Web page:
Finance Minister Flaherty has hinted that tax cuts will be part of the fiscal stimulus in his next budget. It raises the question, “What will you do if you get a tax cut?” In far too many cases, the answer is either to pay down personal debt or save. What we need is effective fiscal stimulus. That means getting money circulating in the local economy. And that means putting money in the hands of people who are going to spend it.
Taxation has loomed large in discussions about the future of Canada’s economy. But so much of the debate is centred on numbers and how much money Canadians pay – forgetting that taxes are equally about government programs and services, poverty and inequality.
Taxes are an important tool, helping the government to carry out its public justice tasks. Taxes are a major contribution to the common good, an investment in our shared future. We need to go beyond looking at taxes as an isolated set of numbers to recognize the contribution that these revenues make to our entire society. Ask your candidate about what kind of Canada they want to live in, and how collective programs and services can contribute to that.
Recently, I received a flyer from the current governing party offering me two choices: I can pay a 5% GST or a 7% GST. In case I was uncertain of the best choice, inside a smiling man tells me “We kept our promise to cut the GST,” while a dopey-looking man is labeled as “threatening to raise it back up to 7%.” Given the options, my choice is clear. More taxes? Yes, please! In fact, rather than taking something away from me, taxes make a contribution to the betterment of my life, my country, and my fellow Canadians. Taxes generate the revenues that create our social and physical infrastructure, support our democratic institutions and provide a mechanism for redistribution so that no one in our financially prosperous country is left too far behind.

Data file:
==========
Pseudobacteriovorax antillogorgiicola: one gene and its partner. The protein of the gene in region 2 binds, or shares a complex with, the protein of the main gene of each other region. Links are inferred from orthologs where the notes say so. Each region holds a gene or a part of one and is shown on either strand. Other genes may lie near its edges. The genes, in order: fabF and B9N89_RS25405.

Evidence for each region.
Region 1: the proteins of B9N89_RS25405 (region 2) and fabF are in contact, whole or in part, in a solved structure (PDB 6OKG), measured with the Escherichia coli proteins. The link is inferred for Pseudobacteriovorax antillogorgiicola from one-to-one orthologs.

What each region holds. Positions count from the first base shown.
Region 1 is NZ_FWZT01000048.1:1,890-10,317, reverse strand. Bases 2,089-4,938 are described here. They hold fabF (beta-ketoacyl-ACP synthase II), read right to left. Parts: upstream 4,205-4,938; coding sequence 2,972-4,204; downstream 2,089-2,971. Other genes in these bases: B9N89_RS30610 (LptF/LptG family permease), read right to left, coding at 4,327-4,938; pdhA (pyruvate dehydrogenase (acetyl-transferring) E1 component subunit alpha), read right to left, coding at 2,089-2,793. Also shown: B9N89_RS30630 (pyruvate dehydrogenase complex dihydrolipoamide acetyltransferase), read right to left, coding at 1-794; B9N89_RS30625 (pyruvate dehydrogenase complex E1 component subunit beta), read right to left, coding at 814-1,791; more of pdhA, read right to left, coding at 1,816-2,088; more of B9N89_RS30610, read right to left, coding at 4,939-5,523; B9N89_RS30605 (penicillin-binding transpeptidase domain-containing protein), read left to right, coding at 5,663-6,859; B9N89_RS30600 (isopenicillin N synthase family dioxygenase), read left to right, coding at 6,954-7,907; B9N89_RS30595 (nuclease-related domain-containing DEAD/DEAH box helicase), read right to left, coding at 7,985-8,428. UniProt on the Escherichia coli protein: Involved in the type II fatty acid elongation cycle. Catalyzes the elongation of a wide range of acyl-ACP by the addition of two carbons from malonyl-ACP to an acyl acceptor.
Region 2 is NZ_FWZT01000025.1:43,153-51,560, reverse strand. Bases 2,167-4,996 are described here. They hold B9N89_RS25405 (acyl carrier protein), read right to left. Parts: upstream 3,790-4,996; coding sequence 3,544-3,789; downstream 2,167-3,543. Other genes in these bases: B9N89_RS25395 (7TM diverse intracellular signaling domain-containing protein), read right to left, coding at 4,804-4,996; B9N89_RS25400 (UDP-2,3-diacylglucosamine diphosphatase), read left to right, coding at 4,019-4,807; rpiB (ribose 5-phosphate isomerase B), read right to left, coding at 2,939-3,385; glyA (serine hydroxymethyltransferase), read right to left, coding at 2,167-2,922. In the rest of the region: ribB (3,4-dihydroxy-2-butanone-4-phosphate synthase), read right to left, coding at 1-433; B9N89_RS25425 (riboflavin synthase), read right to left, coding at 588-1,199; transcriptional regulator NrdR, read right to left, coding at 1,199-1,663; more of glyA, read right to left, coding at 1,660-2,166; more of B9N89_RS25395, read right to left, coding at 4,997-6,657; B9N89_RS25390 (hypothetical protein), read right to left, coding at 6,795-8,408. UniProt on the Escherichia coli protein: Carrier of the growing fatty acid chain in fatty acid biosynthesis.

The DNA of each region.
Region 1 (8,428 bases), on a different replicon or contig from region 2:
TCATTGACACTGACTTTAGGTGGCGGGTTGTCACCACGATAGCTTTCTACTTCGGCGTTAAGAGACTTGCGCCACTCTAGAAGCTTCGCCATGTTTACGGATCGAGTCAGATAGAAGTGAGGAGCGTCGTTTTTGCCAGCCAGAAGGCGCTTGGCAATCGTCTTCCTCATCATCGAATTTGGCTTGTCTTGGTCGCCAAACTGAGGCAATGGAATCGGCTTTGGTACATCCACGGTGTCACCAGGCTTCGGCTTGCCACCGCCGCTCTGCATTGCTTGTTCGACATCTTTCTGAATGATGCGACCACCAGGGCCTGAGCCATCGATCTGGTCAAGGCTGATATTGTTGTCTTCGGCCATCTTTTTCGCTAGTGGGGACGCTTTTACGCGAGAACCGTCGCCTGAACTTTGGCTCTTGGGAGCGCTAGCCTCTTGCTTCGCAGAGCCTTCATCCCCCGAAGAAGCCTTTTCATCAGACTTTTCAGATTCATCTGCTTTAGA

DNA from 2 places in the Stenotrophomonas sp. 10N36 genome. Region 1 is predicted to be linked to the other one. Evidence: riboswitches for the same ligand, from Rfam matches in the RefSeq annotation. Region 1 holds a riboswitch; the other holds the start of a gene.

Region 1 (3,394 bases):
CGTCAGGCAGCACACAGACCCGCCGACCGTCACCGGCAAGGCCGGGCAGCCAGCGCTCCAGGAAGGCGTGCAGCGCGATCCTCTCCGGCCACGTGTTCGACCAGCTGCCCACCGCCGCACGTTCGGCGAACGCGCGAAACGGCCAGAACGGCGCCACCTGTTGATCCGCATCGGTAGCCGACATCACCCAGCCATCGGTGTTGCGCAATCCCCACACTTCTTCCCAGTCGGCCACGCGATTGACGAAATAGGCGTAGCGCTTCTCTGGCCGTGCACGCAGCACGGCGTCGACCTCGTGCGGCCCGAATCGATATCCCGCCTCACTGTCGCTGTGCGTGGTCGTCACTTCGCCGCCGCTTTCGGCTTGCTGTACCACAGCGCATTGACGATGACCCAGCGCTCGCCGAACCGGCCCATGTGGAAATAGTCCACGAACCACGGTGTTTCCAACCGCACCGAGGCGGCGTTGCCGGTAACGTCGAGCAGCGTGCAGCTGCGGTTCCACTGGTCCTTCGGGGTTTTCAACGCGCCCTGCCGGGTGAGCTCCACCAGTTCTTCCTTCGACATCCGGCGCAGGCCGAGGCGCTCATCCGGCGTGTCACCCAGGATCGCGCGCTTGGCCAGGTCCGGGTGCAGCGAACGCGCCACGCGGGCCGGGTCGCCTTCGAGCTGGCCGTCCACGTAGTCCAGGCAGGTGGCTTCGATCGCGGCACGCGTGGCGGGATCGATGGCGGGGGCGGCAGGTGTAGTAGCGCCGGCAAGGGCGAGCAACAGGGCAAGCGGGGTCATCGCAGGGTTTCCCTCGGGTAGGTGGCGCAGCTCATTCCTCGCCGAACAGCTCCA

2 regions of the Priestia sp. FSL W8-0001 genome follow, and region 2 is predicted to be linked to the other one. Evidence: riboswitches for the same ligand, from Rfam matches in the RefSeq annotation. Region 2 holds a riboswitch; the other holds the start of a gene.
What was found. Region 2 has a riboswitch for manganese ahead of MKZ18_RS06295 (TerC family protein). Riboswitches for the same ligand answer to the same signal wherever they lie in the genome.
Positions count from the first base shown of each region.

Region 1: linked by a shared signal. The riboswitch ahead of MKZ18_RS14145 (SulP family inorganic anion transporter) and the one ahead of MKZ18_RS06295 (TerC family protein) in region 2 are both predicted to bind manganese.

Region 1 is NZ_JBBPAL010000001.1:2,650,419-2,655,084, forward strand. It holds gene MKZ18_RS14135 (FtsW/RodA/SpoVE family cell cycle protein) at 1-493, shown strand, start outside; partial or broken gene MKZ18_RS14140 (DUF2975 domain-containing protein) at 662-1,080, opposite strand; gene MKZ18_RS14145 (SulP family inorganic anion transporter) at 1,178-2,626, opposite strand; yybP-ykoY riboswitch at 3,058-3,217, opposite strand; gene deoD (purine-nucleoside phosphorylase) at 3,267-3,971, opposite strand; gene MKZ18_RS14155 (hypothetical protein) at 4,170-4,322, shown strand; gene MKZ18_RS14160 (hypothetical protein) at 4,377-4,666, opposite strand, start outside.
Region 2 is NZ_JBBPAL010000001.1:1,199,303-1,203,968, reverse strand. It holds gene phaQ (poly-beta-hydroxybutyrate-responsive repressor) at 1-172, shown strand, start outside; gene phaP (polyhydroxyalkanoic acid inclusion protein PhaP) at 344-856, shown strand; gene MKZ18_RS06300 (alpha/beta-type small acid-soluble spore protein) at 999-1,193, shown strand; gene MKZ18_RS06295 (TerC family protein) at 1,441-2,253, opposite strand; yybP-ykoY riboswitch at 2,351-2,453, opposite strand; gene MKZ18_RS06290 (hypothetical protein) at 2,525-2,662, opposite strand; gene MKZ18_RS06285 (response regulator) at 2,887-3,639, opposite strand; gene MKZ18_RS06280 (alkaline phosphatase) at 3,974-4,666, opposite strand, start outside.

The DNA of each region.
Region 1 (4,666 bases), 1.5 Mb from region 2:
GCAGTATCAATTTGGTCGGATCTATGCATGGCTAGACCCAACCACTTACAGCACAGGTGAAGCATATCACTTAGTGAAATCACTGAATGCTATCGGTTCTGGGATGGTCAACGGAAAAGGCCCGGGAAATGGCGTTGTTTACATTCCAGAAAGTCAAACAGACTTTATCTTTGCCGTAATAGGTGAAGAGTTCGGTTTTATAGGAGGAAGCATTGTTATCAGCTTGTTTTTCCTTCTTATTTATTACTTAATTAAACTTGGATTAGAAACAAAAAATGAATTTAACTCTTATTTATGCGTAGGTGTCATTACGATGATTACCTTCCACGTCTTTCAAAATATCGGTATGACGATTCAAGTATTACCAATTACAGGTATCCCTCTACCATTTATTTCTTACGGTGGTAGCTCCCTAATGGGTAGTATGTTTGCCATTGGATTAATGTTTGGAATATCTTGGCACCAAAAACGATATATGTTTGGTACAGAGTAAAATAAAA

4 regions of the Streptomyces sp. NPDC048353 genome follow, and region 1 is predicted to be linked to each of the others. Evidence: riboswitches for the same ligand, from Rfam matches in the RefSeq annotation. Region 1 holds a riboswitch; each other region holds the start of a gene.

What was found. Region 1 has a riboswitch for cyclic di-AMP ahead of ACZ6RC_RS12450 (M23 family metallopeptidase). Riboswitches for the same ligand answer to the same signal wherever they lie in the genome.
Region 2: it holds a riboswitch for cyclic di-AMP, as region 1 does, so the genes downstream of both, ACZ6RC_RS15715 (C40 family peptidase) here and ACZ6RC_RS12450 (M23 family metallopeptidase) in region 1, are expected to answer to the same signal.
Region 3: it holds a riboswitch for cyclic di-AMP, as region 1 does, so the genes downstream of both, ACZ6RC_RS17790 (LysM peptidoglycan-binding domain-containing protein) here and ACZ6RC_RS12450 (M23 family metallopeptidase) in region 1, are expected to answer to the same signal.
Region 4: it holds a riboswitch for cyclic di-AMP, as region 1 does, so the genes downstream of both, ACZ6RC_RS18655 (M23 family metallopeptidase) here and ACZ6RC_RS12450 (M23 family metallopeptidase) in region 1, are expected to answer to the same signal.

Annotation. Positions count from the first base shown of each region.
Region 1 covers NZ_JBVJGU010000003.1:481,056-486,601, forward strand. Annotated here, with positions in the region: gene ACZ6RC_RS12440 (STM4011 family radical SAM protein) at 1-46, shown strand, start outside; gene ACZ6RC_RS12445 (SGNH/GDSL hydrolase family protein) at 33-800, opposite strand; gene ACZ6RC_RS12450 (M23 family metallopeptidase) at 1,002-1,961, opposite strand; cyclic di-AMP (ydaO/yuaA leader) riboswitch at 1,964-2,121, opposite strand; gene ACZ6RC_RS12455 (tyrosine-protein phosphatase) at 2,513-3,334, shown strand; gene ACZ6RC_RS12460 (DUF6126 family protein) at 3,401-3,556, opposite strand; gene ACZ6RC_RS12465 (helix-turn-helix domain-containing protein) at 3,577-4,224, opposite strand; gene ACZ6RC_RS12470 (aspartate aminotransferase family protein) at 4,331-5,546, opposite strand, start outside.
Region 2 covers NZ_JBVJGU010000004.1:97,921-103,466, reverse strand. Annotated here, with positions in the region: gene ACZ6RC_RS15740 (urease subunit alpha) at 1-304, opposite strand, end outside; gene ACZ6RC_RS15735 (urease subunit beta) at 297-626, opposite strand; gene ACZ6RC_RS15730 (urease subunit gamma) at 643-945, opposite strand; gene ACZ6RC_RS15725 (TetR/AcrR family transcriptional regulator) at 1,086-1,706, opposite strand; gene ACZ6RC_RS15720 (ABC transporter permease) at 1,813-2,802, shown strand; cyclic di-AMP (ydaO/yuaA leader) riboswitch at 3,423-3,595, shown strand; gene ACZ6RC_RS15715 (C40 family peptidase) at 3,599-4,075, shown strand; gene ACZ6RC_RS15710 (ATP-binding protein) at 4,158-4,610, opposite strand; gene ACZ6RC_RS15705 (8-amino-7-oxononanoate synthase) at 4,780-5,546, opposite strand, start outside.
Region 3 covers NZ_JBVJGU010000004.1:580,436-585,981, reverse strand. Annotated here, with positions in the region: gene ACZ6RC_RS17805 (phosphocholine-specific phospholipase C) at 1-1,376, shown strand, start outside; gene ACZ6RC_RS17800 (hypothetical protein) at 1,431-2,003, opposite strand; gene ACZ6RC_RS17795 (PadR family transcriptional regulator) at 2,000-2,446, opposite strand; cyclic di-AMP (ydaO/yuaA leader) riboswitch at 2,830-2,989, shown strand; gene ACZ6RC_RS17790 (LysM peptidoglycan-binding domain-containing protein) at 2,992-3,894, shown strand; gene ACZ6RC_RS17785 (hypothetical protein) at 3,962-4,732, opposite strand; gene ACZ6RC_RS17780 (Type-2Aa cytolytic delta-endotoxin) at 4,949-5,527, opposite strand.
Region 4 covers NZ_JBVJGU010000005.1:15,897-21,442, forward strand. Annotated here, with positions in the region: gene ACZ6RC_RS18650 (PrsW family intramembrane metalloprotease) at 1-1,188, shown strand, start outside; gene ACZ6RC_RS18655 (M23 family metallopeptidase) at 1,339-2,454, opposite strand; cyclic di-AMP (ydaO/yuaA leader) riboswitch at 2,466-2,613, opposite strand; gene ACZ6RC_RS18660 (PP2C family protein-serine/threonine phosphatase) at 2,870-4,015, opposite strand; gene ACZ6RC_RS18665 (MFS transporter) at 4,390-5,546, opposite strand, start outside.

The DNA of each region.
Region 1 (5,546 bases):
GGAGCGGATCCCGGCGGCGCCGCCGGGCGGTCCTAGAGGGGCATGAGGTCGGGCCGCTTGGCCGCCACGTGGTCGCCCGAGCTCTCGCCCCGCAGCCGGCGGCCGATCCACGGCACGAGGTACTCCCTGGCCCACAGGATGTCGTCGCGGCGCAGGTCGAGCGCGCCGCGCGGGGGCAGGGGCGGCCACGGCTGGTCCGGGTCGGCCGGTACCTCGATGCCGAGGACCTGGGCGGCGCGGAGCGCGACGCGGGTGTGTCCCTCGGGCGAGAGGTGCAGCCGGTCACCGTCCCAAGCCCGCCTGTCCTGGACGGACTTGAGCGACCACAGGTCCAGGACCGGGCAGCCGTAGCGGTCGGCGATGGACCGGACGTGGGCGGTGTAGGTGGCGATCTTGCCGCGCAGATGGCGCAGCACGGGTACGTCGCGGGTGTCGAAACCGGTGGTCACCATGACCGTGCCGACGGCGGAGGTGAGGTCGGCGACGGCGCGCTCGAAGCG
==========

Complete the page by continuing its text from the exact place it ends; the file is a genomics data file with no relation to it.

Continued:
Something is missing in the current focus on taxes and economic management: taxes don’t happen in a vacuum. They provide the revenues for government services. Paying taxes is thus one way in which we contribute to the common good. What’s more, when we talk about taxes, we’re really talking about what kind of country we want. This idea should be debated as vigorously as tax rates and economic management.
The recent federal government’s economic statement outlined tax cuts, including a cut to the GST. But for most of us, these tax savings will be measured in spare change, not thousands of dollars. Instead, these tax cuts help to erode the fairness of our progressive tax system. To help more Canadians reach their full potential, the federal government could have made other choices with the recent $14 billion surplus.
Canada is a land of great wealth. Nowhere was that more apparent than in the 2006 federal budget, the first of the new Conservative government. In it, Minister of Finance Jim Flaherty forecast surpluses of more than $37 billion dollars over the next two years.
Public justice issues framed for the 2006 federal election.
The stage: the parliamentary pre-budget hearings. The performance: the Finance Minister’s annual economic and fiscal update. The key message: prudent fiscal management over the past ten years will deliver multi-billion dollar annual surpluses over the next five years.
UNICEF’s recent report, Child Poverty in Rich Countries 2005, paints an unflattering portrait of Canada’s lack of progress in reducing child poverty. With a child poverty rate of 14.9%, Canada ranks 19th out of 26 OECD nations.
As the federal government goes about making good its promise to invest in early learning and child care, perhaps it is not surprising to hear voices of dissent raising many of the old arguments against such a move. There are groups and individuals who continue to equate publicly funded child care with Soviet-style state socialism. It is important to avoid such distortions and recognize that early learning and child care, sensitively planned, is one piece in a mix of policies to support families in their varied needs and situations.